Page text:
By Raissa Mbassa
Have you ever thought about slang for our privates?
Some of my guy friends call theirs a “pocket rocket” or a “torpedo.”
Let’s see, a rocket is an incendiary weapon, while a torpedo is a tube-shaped bomb that’s fired underwater. Both cause tremendous destruction to whatever they’re aimed at.
It’s all painted in glorification. Victory. A magic stick of supernatural powers. A man’s best friend. Read the rest of this entry
The belief is so widespread that we needn’t say what the one thing is.
Yet the truism isn’t true.
You may have heard that since there are more women than men on college campuses these days, women are pressured to do sex the way men like it: No strings attached. Read the rest of this entry
The PETA ad below deplores cruelty to elephants.
Yet cruelty to women seems okay.
Animal cruelty depresses me and creates a lot of anxiety. So I’m with PETA on that.
But their advertising often troubles me. Read the rest of this entry
When you think of red state sexuality, images of Bible believers saving themselves for marriage — or at least keeping their numbers down — may come to mind.
No wonder plenty of Southerners favor pastors and politicians who preach sex after marriage, abstinence education, no contraception, and shuttering Planned Parenthood.
And blue state sexuality? Full of “friends with benefits” and casual hookups, right? Read the rest of this entry
Check out the side-by-side comparisons that show how strange it is when women and men get the same sex object treatment:
Women don’t seem to objectify men the way men do women.
It’s not that we’re any better. We just aren’t bombarded by a steady stream of sexualized and fetishized men and man-parts — that unconsciously seep into our brains. Thus, when men are turned into sex objects, it can look ridiculous.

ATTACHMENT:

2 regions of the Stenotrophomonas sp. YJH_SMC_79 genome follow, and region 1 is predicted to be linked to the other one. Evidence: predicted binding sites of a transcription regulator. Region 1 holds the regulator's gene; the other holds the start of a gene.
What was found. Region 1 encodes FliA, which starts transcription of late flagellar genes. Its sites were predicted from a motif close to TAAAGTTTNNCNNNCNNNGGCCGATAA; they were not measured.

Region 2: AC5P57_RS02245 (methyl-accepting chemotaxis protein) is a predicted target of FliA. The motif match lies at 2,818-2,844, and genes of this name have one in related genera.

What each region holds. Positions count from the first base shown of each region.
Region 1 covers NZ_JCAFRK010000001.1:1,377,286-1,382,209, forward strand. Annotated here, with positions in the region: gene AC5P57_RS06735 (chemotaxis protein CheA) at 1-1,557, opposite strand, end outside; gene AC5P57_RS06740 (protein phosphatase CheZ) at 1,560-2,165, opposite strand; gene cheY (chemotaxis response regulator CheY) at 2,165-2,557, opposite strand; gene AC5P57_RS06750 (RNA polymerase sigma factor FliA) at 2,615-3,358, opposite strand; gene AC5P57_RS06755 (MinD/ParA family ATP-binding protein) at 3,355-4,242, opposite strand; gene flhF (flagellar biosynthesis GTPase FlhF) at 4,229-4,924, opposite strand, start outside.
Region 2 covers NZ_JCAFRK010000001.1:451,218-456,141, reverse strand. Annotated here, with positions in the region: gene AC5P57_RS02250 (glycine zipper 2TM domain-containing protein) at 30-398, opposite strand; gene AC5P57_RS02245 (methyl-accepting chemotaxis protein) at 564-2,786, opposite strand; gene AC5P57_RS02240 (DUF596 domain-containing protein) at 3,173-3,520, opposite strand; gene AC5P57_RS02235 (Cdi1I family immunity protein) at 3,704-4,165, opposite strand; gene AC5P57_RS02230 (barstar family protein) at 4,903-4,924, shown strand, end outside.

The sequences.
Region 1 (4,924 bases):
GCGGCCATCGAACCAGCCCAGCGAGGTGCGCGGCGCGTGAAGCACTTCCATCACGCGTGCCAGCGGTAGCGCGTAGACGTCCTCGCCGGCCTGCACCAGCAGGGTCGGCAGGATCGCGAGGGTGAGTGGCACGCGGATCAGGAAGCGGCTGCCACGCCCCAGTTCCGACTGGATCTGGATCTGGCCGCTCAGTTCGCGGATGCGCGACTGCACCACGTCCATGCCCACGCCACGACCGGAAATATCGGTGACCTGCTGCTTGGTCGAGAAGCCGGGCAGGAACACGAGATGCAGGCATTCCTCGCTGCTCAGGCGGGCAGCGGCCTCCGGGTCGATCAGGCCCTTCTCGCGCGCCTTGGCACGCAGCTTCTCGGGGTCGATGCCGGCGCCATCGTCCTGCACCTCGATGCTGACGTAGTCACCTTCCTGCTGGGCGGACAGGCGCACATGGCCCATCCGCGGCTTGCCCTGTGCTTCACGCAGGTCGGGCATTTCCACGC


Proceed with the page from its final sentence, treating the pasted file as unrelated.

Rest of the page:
But why’s objectification a problem? Read the rest of this entry
Originally posted on Scott Williams:
You understand how to fix your car. You can recite hockey stats like a scout. You understand renovations. You are good at your job. So why can’t you figure out a clitoris? The G-Spot? Do you really know if she’s faking it?
It is staggering the number of females in a longterm heterosexual marriage or relationship who tell me they rarely orgasm unless they do it themselves. The percentage is so high that I am nervous about how believable it would sound if I ventured a guess. The words, vast majority, have a truthful ring to them. Many women admit that they used to have more pleasure. Often women will tell me that their partner tries to pleasure them. More often than not, however, it’s tempting to just “lie back and dream of England”. So what is the big deal? Why is this so hard?
It really isn’t. It…
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Strangely, vibrators were created as a medical device having nothing to do with a woman’s pleasure.
In the Victorian age in which they were invented, sex was thought to have little to do with a woman’s satisfaction.
In fact, Dr. Joseph Mortimer Granville fabricated the device around 1880 to cure “hysterical paroxysm,” a condition that had been concerning the medical community since Hippocrates.
Symptoms included anxiety, sleeplessness, irritability, nervousness, fluid retention, insomnia and erotic fantasy, and was thought to result from a blocked reproductive system. The cure involved clitoral stimulation to orgasm.
You can’t be autonomous and empowered if you are being run by sexual scripts.
Whether the script says everyone should be pure or the script says everyone should hookup.
Plenty of women worry that they will be punished for being sexual, “You slut, ho, skank…”
Even after marriage, the negativity won’t magically disappear. No wonder nearly half of American women have experienced sexual dysfunction.
The only message our moms or grandmas got, premaritally, was “sex is bad.” Today, messages are mixed. But can still be disempowering. Read the rest of this entry
By Jonathan Cadet
Women need intimacy to get to sex, they say. Well, it may be weak for a man to admit this, but we don’t have sex just for sex. A lot of us have sex because it’s one of the few ways we can express our emotions and gain intimacy.
I’d never thought about it until my women’s psych professor talked about how hard it is for men to express emotion.
But now I think it’s one reason why we seem to crave sex more than women do. Read the rest of this entry
Having sex early on is associated with short-term relationships. And less sex while in them.
That’s what sociologists, Mark Regnerus and Jeremy Uecker, learned after researching young adults for their book, Premarital Sex in America.
When couples in their 20’s went to bed the first day or the first week of knowing someone, only 14% were still in a relationship a year later. If they waited a month or two, 26% remained together. After six months one-third were still a couple. Read the rest of this entry